(Listen now on SoundCloud – iTunes – Stitcher)

You can learn more about Bothy Vineyard – including how to visit and get hold of wines – here.  And you can discover how to support Stories from Science, and get involved in future podcasts, by visiting our Patreon page here.

Naturally we had to check that the final product was just how Richard and Sian described it during the podcast…

Ep 5 – Can a Science Festival change the world? The ATOM Festival of Science and Technology 2018

In this special episode of Stories from Science, we go behind the scenes of a very modern phenomenon: the Science Festival.

(Listen now on SoundCloud – iTunes – Stitcher)

Specifically, we peek behind the curtain of the ATOM Festival of Science and Technology, which has taken place in Abingdon-on-Thames every year for the last five years. This year’s festival took place in March 2018, and – in spite of a sudden and dramatic snowfall on the final weekend – was a huge success.

Kicking off with the Science Market (think Farmer’s Market but with science!) a whole week of talks, hands-on science activities, school’s outreach, and quirky science events culminated in the Family Science Day which saw over 500 people descend on the Yang Science Centre putting on VR goggles, looking at friendly (and not so friendly) microbes, messing around with fire, bubbles, dinosaurs, making cars and rockets – and learning about the scale of the universe.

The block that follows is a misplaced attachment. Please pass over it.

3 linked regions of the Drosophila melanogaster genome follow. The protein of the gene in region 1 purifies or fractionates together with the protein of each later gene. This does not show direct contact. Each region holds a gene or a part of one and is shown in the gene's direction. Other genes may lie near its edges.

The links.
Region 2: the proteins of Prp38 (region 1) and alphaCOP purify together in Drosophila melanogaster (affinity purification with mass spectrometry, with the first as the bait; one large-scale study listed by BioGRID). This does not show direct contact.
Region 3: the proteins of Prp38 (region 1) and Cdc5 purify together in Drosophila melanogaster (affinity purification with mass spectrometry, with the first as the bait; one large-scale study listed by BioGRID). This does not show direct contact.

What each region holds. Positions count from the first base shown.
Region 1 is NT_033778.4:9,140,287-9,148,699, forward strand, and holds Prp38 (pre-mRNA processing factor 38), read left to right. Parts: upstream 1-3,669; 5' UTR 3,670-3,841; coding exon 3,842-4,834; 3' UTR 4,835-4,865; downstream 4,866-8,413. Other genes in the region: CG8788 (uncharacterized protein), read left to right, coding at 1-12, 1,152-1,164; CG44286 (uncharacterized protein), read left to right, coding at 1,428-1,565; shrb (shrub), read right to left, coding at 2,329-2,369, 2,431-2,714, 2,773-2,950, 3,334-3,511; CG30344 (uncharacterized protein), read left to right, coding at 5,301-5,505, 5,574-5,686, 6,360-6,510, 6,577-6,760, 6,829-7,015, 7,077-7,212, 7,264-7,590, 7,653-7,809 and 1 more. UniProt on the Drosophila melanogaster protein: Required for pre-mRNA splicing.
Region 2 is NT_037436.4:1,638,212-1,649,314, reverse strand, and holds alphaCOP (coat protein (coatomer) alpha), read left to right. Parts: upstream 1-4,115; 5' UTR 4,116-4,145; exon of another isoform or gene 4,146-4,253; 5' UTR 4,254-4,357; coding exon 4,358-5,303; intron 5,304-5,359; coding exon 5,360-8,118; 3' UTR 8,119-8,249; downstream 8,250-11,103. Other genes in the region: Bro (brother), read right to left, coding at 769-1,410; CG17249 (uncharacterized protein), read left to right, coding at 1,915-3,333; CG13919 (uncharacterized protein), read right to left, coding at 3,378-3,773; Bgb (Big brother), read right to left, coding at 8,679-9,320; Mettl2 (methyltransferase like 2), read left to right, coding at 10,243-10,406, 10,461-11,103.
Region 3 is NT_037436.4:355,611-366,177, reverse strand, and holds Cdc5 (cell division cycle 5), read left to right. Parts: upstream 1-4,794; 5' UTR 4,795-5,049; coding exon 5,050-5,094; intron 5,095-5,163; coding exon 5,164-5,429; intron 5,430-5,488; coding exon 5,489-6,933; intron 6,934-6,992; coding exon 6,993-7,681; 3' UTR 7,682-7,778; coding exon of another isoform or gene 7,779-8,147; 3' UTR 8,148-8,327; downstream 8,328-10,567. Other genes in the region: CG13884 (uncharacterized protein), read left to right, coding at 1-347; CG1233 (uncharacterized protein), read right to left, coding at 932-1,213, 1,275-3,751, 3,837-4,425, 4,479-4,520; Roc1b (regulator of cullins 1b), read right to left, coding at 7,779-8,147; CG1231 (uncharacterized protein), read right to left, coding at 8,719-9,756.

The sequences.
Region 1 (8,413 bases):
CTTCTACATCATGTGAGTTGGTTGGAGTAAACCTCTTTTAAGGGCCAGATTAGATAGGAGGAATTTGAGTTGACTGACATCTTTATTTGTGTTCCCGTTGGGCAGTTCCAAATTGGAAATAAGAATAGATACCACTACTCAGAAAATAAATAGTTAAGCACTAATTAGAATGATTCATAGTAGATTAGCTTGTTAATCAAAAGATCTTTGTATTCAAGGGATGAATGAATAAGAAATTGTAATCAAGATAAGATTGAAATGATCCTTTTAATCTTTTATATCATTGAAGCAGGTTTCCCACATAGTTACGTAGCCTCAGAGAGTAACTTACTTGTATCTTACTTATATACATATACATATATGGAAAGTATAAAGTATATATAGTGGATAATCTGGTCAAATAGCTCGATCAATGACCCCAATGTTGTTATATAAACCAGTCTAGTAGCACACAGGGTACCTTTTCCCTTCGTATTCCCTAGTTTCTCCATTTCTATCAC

In this episode we speak to the people involved in ATOM: the speakers, communicators, organisers and audience who came along.

Along the way, we’ll discover the peculiar properties of Iron Selenide, discover how much fun you can have with liquid nitrogen, and learn that even if you never liked science at school, there are still plenty of opportunities for you to have a career in science.

What Science Festivals do may seem obvious – lots of entertaining science events to inspire young and old alike – but when you pick apart a festival like ATOM, the results are more far-reaching, and – in at least one surprising instance – rather profound with implications for new opportunities for business and academia.

For ATOM, this is partly due to its special location in the Science Vale – between the science centres of Culham, Harwell and Oxford.

But there are lessons for everyone involve in science communication, outreach, events and other festivals. We hope this podcast gives you loads of inspiration and – for anyone involved in a science festival – ideas to help your festivals thrive.

Because the benefits of a well-run, community-centred science festival have all kinds of implications: for business, academia, town centre regeneration, inclusivity, education and community cohesion.

Ultimately we are talking about ‘Science Capital’ – a way in which science becomes  embedded within a community, for the benefit of all, with impacts felt far and wide.

(Listen now on SoundCloud – iTunes – Stitcher)

(Listen now on SoundCloud – iTunes – Stitcher)